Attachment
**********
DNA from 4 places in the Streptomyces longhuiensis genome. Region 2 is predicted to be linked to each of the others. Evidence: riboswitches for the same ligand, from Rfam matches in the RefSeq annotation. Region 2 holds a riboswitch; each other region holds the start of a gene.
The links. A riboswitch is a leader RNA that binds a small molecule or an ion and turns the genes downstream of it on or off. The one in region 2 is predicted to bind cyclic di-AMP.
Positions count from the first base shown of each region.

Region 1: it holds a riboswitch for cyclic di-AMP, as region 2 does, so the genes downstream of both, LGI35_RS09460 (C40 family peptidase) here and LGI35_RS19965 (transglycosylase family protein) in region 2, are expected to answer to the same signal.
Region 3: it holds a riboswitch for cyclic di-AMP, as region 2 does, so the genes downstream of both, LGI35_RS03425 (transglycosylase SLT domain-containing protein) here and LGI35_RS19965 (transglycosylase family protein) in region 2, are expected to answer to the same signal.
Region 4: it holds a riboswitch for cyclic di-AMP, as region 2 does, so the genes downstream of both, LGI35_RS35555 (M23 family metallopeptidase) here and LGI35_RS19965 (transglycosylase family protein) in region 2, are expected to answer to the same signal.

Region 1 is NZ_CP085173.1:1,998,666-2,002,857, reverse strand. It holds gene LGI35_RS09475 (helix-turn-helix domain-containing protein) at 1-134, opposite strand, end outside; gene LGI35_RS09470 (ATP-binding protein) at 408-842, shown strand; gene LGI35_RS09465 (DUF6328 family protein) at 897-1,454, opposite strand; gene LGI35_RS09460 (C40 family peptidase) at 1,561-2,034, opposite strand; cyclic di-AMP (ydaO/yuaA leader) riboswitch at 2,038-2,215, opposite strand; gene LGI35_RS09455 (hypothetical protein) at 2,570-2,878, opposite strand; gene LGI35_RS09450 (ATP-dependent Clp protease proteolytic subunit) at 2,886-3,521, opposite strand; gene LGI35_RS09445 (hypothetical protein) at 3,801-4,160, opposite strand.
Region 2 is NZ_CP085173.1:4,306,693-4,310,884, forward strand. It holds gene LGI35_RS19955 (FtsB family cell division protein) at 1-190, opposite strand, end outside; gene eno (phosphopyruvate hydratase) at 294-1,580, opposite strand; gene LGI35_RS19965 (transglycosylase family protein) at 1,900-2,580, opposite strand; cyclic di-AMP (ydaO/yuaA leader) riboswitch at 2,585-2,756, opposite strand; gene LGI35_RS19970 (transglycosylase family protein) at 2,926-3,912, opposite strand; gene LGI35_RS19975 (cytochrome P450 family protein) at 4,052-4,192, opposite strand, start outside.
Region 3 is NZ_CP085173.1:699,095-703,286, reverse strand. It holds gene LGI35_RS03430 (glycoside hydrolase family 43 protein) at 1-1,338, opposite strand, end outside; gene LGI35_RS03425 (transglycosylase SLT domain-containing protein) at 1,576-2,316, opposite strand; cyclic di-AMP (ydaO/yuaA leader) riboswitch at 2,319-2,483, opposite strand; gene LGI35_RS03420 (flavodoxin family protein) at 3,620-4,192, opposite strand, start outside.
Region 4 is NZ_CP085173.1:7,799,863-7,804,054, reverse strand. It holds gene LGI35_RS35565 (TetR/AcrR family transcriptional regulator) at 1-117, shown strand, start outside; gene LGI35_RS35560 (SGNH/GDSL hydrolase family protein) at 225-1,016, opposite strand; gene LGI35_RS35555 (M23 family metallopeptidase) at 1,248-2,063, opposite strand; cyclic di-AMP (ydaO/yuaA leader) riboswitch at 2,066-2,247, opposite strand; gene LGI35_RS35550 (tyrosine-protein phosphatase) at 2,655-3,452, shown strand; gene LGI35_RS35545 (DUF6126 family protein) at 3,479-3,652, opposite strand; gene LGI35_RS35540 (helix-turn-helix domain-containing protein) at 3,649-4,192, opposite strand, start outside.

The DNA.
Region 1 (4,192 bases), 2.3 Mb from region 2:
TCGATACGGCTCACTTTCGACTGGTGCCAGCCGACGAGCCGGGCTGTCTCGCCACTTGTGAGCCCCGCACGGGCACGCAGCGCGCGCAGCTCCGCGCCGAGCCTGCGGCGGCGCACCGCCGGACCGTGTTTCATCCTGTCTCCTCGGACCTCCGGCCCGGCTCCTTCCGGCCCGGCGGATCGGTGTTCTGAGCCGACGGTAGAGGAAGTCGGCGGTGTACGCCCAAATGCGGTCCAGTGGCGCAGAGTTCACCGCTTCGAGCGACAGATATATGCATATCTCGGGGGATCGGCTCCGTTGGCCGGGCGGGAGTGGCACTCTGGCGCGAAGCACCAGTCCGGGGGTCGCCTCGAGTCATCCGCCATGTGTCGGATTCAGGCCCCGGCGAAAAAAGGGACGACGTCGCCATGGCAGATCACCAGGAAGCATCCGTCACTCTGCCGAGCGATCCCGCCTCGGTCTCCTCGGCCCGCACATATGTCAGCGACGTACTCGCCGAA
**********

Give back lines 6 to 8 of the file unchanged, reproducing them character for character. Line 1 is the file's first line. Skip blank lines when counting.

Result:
Region 4: it holds a riboswitch for cyclic di-AMP, as region 2 does, so the genes downstream of both, LGI35_RS35555 (M23 family metallopeptidase) here and LGI35_RS19965 (transglycosylase family protein) in region 2, are expected to answer to the same signal.

Region 1 is NZ_CP085173.1:1,998,666-2,002,857, reverse strand. It holds gene LGI35_RS09475 (helix-turn-helix domain-containing protein) at 1-134, opposite strand, end outside; gene LGI35_RS09470 (ATP-binding protein) at 408-842, shown strand; gene LGI35_RS09465 (DUF6328 family protein) at 897-1,454, opposite strand; gene LGI35_RS09460 (C40 family peptidase) at 1,561-2,034, opposite strand; cyclic di-AMP (ydaO/yuaA leader) riboswitch at 2,038-2,215, opposite strand; gene LGI35_RS09455 (hypothetical protein) at 2,570-2,878, opposite strand; gene LGI35_RS09450 (ATP-dependent Clp protease proteolytic subunit) at 2,886-3,521, opposite strand; gene LGI35_RS09445 (hypothetical protein) at 3,801-4,160, opposite strand.
Region 2 is NZ_CP085173.1:4,306,693-4,310,884, forward strand. It holds gene LGI35_RS19955 (FtsB family cell division protein) at 1-190, opposite strand, end outside; gene eno (phosphopyruvate hydratase) at 294-1,580, opposite strand; gene LGI35_RS19965 (transglycosylase family protein) at 1,900-2,580, opposite strand; cyclic di-AMP (ydaO/yuaA leader) riboswitch at 2,585-2,756, opposite strand; gene LGI35_RS19970 (transglycosylase family protein) at 2,926-3,912, opposite strand; gene LGI35_RS19975 (cytochrome P450 family protein) at 4,052-4,192, opposite strand, start outside.